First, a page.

In any given year, about 25% of beaches in the US are under advisories or are closed at least one time because of water pollution.
Asian rivers are the most polluted in the world. They have three times as many bacteria from human waste as the global average and 20 times more lead than rivers in industrialized countries.
In 2004, water from half of the tested sections of China's seven major rivers was found to be undrinkable because of pollution.
Most Endangered Rivers
#1 - Petitcodiac River
#2 - Eastmain River
#3 - Okanagan River
#4 - Taku River / Iskut River
#5 - Groundhog River
#6 - Milk River
#7 - Peel River
#8 - Red River
#9 - Churchill River
#10 - Bow River
The quality of water in Europe's rivers and lakes used for swimming and water sports worsened between 2004 and 2005, with 10% of sites not meeting standards.
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Slovakia has the lowest compliance with EU guidelines for freshwater areas, with only 22.4% of bathing sites meeting the standards.
Thirty percent of Ireland's rivers are polluted with sewage or fertilizer.
The Sarno is the most polluted river in Europe, featuring a nasty mix of sewage, untreated agricultural waste, industrial waste, and chemicals.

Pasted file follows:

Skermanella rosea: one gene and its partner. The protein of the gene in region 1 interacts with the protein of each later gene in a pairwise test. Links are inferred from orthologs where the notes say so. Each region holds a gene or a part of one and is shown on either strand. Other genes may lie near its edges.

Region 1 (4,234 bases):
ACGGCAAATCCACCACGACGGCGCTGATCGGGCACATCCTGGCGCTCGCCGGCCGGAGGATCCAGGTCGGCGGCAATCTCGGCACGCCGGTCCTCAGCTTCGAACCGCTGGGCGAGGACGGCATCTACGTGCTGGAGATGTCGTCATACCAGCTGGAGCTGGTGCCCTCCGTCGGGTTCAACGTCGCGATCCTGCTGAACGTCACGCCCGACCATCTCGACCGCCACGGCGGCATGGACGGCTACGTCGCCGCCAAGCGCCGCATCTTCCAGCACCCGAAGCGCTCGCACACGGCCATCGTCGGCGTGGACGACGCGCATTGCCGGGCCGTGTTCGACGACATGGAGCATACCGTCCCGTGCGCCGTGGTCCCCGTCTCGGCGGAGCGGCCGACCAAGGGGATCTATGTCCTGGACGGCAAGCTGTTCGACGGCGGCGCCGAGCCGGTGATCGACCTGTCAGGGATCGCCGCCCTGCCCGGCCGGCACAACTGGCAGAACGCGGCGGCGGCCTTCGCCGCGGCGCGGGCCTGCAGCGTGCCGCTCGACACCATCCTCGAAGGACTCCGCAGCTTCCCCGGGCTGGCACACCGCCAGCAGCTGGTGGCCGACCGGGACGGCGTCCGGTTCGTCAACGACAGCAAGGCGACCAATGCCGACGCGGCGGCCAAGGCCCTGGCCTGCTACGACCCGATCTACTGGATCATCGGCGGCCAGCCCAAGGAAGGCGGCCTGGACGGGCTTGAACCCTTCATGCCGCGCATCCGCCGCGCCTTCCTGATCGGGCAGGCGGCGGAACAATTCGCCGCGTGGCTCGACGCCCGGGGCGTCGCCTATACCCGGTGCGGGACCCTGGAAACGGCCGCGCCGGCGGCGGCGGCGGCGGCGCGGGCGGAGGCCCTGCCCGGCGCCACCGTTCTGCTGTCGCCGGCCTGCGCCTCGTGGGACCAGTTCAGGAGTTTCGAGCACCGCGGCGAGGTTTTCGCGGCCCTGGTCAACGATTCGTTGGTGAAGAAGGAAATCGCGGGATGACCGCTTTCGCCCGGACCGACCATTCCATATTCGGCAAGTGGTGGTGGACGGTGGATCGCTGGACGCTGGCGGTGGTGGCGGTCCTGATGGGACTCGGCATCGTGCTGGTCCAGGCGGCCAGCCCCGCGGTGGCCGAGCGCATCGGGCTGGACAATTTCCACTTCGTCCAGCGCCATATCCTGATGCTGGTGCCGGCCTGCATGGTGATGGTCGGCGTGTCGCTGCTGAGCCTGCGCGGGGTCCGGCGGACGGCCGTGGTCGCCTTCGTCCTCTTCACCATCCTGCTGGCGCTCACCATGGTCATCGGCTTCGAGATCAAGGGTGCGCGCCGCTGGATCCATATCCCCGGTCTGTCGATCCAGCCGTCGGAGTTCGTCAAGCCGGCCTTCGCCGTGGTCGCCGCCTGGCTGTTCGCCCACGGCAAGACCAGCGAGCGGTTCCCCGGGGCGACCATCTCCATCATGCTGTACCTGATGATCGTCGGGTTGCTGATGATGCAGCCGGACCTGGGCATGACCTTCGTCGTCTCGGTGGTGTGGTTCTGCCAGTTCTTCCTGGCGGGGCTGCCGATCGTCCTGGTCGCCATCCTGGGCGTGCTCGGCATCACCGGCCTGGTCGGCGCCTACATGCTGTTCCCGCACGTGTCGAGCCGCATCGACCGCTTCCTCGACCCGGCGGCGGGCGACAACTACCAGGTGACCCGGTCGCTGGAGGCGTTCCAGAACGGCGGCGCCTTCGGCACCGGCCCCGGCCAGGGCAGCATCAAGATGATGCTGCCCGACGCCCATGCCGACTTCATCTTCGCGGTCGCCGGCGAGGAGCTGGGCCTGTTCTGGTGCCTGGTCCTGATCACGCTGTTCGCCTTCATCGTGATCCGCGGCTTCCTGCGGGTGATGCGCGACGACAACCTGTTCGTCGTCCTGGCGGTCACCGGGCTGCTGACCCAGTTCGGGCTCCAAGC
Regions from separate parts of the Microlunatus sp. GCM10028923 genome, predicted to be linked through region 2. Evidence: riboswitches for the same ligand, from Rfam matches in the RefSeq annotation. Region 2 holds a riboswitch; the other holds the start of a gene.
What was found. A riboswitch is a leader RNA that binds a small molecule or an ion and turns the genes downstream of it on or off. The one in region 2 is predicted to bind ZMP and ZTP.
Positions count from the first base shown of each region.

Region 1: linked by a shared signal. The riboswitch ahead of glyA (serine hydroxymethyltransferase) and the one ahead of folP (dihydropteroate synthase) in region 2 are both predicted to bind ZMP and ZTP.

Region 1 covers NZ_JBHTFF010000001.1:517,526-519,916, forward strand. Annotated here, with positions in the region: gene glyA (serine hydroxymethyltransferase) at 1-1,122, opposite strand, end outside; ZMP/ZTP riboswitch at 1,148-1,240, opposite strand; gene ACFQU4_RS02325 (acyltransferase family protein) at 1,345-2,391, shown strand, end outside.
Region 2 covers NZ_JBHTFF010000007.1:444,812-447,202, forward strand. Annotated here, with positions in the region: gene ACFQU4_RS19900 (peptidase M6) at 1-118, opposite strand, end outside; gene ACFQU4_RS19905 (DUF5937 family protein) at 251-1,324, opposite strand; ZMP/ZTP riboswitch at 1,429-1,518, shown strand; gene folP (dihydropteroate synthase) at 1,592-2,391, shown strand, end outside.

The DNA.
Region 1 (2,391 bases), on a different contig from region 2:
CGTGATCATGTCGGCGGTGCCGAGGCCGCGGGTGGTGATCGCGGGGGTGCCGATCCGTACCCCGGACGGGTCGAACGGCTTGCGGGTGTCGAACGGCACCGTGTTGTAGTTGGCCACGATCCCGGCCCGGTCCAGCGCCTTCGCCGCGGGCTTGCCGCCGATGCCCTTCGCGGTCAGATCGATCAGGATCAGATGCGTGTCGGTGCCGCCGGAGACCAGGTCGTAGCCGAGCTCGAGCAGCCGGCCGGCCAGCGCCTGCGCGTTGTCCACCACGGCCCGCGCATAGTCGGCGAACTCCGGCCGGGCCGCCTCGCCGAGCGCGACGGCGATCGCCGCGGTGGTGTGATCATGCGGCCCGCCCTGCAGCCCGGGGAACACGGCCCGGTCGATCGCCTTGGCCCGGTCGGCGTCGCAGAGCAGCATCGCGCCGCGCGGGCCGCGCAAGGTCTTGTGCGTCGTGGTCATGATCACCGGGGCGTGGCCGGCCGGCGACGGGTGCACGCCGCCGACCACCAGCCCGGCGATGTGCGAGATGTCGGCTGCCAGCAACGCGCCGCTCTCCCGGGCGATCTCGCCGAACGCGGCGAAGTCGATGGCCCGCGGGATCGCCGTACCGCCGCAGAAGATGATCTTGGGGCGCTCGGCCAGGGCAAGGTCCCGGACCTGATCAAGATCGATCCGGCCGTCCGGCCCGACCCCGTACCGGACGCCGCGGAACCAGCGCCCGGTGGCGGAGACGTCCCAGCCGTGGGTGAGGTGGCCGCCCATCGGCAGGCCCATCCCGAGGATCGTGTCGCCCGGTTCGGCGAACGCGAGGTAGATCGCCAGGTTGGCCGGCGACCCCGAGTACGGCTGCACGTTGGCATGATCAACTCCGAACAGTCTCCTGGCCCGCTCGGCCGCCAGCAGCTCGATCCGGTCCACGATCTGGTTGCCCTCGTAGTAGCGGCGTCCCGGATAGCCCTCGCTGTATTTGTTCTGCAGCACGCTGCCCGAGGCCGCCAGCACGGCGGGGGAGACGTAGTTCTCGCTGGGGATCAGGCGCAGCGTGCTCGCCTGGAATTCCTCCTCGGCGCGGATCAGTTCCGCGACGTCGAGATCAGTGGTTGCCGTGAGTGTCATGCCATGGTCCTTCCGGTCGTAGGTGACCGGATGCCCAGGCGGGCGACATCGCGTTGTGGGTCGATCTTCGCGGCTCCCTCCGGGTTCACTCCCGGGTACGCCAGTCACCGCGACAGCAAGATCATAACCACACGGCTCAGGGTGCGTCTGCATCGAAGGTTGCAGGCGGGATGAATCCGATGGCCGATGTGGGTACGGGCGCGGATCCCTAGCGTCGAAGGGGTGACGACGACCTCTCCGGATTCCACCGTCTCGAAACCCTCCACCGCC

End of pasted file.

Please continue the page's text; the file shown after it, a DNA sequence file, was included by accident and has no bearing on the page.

Greece has the cleanest coastal waters, followed by Spain and Germany. Lithuania and Estonia have the dirtiest coastal waters.
The King River is Australia's most polluted river, suffering from a severe acidic condition related to mining operations.
Pollution of freshwater (drinking water) is a problem for about half of the world's population. Each year there are about 250 million cases of water-related diseases, with roughly 5 to 10 million deaths.
Diseases caused by the ingestion of water contaminated with pathogenic bacteria, viruses, or parasites include:
- dysentery and other diarrheal diseases
Bangladesh has some of the most polluted groundwater in the world. In this case, the contaminant is arsenic, which occurs naturally in the sediments. Around 85% of the total area of the country has contaminated groundwater, with at least 1.2 million Bangladeshis exposed to arsenic poisoning and with millions more at risk.
Each year, plastic waste in water and coastal areas kills up to:
- 100,000 marine mammals,
- 1 million sea birds, and
- countless fish.
The world's seas are beset by a variety of water pollution problems. See the table below for 10 of the worst areas.
If you are using a screen reader, click here to get html version of table.
In one week, a typical cruise ship generates:
- 210,000 gallons of sewage;
- 1,000,000 gallons of "gray water" from showers, sinks, dishwashers and clothes washers;
- 37,000 gallons of oily bilge water;
- more than eight tons of solid waste; and
- toxic wastes from onboard operations like dry cleaners and photo processing laboratories.
Around 80% of the pollution in seas and oceans comes from land-based activities.
This has just been a small overview of the pollution insults our waterways are suffering. When we remember that water is the stuff of life, we see that this is an insult to us, too.
The next segment in this series discusses water pollution causes.